Mormon mentions “the seed of Joseph” and the “remnant of the seed of Joseph” twice in connection with the promise that “surely shall he again bring,” which may represent the yôsîp (+ verbal component) idiom, creating a wordplay on the name “Joseph.” Moreover, Mormon uses a verb rendered “gather in” twice — once active, once passive — which conceivably represents the verb ʾāsap (“to gather in,” “gather up”). If so, we have Mormon employing a double-play on the name “Joseph” in terms of the verbs ʾāsap and yāsap, much as we find in Genesis 30:23–24. Intriguingly, this double wordplay on ʾāsap and yāsap occurs in Isaiah 11:11–12, the very text to which Mormon appears to have referenced:
And it shall come to pass in that day, that the Lord shall set his hand again [yôsîp] the second time to recover the remnant of his people, which shall be left, from Assyria, and from Egypt, and from Pathros, and from Cush, and from Elam, and from Shinar, and from Hamath, and from the islands of the sea. And he shall set up an ensign for the nations, and shall assemble [gather in, wĕʾāsap] the outcasts of Israel, and gather together [yĕqabbēṣ] the dispersed of Judah from the four corners of the earth. (Isaiah 11:11–12)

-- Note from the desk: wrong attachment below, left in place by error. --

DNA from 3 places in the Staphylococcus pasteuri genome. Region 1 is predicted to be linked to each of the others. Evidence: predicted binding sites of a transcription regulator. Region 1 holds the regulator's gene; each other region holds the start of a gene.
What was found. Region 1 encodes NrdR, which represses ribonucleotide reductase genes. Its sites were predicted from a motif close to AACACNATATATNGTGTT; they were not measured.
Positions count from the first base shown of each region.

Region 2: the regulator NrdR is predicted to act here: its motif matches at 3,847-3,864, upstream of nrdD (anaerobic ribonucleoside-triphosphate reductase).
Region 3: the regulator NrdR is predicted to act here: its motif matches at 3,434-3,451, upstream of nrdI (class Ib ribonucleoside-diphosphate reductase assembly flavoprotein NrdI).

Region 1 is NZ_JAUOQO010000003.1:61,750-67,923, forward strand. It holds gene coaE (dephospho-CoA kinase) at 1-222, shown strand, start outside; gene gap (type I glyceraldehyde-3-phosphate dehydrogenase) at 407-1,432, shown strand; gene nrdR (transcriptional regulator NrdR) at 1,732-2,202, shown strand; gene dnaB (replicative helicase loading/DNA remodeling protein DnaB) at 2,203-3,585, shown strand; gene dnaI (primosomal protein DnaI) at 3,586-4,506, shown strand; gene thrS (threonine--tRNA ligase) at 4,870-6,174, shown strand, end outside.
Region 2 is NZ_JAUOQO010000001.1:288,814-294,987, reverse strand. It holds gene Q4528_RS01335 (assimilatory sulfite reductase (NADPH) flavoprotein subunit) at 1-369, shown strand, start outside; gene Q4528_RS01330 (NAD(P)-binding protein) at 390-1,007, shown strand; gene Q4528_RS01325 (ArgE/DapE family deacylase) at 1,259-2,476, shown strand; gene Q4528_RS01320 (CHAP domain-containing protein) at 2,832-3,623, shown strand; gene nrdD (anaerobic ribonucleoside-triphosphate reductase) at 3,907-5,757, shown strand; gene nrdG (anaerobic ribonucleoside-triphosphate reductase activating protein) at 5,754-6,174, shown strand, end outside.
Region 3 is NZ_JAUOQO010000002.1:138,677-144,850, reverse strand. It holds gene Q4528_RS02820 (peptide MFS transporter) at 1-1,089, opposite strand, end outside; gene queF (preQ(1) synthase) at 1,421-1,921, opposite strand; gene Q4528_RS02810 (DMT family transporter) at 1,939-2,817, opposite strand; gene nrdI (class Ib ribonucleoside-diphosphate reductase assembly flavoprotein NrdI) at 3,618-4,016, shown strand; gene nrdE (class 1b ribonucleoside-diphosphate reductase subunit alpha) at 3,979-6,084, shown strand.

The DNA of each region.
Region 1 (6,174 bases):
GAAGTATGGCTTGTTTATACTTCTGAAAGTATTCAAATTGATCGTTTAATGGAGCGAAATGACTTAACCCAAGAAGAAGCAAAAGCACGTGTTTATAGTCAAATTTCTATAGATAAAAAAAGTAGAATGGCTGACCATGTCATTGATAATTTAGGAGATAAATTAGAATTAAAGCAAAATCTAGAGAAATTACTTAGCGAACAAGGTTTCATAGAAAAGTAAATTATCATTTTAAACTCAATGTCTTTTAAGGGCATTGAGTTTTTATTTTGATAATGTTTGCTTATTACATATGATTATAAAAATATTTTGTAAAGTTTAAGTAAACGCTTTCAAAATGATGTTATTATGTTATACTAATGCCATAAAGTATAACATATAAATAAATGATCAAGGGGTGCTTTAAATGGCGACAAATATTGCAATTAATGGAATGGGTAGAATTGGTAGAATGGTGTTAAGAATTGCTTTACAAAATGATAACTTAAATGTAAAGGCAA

On one level, Isaiah’s text plays on the name “Joseph” as the name of the patriarch of the dominant northern half-tribe of Ephraim (cf. the mention of Ephraim in Isaiah 11:13). Nephi, however, detects an additional level of wordplay (compare 2 Nephi 25:17, 21; 29:1 with 2 Nephi 3), alluding to the “Joseph” that would be the Lord’s instrument in the latter-day gathering of the entire house of Israel.
In the context of the Lord’s “proceed[ing] [yôsīp/yôsēp] to do a marvelous work and a wonder” (2 Nephi 29:1; citing Isaiah 29:14) and “set[ting] his hand again [yôsēp]” (2 Nephi 29:1, citing Isaiah 11:11), Nephi explicitly links the coming forth of and “gathering” of additional scripture with the “gathering home” of Israel:
And it shall come to pass that my people, which are of the house of Israel, shall be gathered home unto the lands of their possessions; and my word also shall be gathered in one. And I will show unto them that fight against my word and against my people, who are of the house of Israel, that I am God, and that I covenanted with Abraham that I would remember his seed forever. (2 Nephi 29:14)